It is uncommon for this crime to lead to serious jail time. However, if convicted, you could pay fines and be subject to forfeiture of your property (for example, the vehicle used to house drugs).

If you possess a high quantity of illegal drugs, or if the drugs are discovered on government property, you could be charged with a federal crime.

Drug Conspiracy

Cases that involve multiple parties agreeing to violate federal drug law are often charged as drug conspiracies.

In a drug conspiracy case, a defendant can be charged for discussing the crime, even if they do not participate in the underlying offense.

Drug conspiracy federal sentencing can vary depending on what underlying drug crime was allegedly committed by the defendants. Still, mandatory minimum sentencing can apply.

Penalties for Federal Drug Crimes

Violating federal drug laws can lead to severe penalties, including harsh prison sentences. That’s because federal courts impose mandatory minimum sentences for particular violations.

There can also be a fine line between different types of charges. For example, the difference between simple possession and federal drug possession often comes down to the amount of controlled substances the defendant allegedly had when they were detained by law enforcement.

Federal sentencing is often much harsher than the punishments imposed for state crimes. For example, take the mandatory sentencing for drug trafficking:

  • A first offense for this crime can lead to a mandatory minimum sentence of ten years in prison and fines of up to $10 million for an individual
  • A second offense can invoke a mandatory minimum sentence of twenty years and fines of up to $20 million for an individual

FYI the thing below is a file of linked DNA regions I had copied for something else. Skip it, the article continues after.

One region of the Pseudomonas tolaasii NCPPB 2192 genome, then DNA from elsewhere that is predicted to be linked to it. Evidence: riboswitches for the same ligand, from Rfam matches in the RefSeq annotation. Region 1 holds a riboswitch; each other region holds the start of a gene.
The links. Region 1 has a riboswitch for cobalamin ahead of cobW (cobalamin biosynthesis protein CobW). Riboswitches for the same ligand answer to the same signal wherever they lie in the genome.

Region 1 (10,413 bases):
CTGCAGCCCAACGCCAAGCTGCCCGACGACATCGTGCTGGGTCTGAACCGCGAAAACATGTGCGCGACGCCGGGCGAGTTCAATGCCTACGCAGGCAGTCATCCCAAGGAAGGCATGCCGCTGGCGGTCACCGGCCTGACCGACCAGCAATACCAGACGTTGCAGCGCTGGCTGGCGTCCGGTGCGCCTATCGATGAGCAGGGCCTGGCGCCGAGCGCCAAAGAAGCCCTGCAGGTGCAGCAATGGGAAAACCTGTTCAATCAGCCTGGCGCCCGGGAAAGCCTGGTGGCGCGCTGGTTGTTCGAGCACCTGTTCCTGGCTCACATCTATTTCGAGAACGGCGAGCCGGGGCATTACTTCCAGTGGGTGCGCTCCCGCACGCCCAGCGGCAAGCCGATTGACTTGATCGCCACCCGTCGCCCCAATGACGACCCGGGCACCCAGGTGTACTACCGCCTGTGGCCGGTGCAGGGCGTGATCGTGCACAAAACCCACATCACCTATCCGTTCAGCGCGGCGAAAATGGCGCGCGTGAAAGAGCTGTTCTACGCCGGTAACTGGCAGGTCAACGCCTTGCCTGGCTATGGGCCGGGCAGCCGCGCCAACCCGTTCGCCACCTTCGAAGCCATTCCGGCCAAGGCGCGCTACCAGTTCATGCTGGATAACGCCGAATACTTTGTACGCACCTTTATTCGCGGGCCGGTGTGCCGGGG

• A third offense can sometimes result in a mandatory life sentence and fines of up to $20 million for an individual

What to Do if You’ve Been Charged With a Federal Drug Crime

If you’ve been charged with violating state or federal drug crimes, or if you suspect that criminal charges are imminent, you need to take action quickly. Specifically:

  • Understand what the charges are against you;
  • Understand your legal rights as a criminal defendant;
  • Do not talk to law enforcement without an attorney; and
  • Most importantly: obtain legal representation

The Best Thing You Can Do is Get a Criminal Defense Attorney

If you’re facing legal repercussions for a drug charge, speak with a criminal defense attorney as soon as possible.

A lawyer who’s experienced in defending drug charges can look at the facts of your case and give you specialized legal advice. They can navigate the criminal justice system and handle any negotiations with the prosecution.

Many criminal defense attorneys give free initial consultations to learn about your case. Here are some questions to get the ball rolling:

  • What are the potential consequences of the federal drug crime I’ve been charged with?
  • Can I avoid a criminal record for a federal drug crime?
  • What is the difference between a federal and state drug crime?
  • Can I get my charges dismissed or reduced?

Consider visiting the Super Lawyers directory and search for a drug & alcohol violations attorney in or around your local area.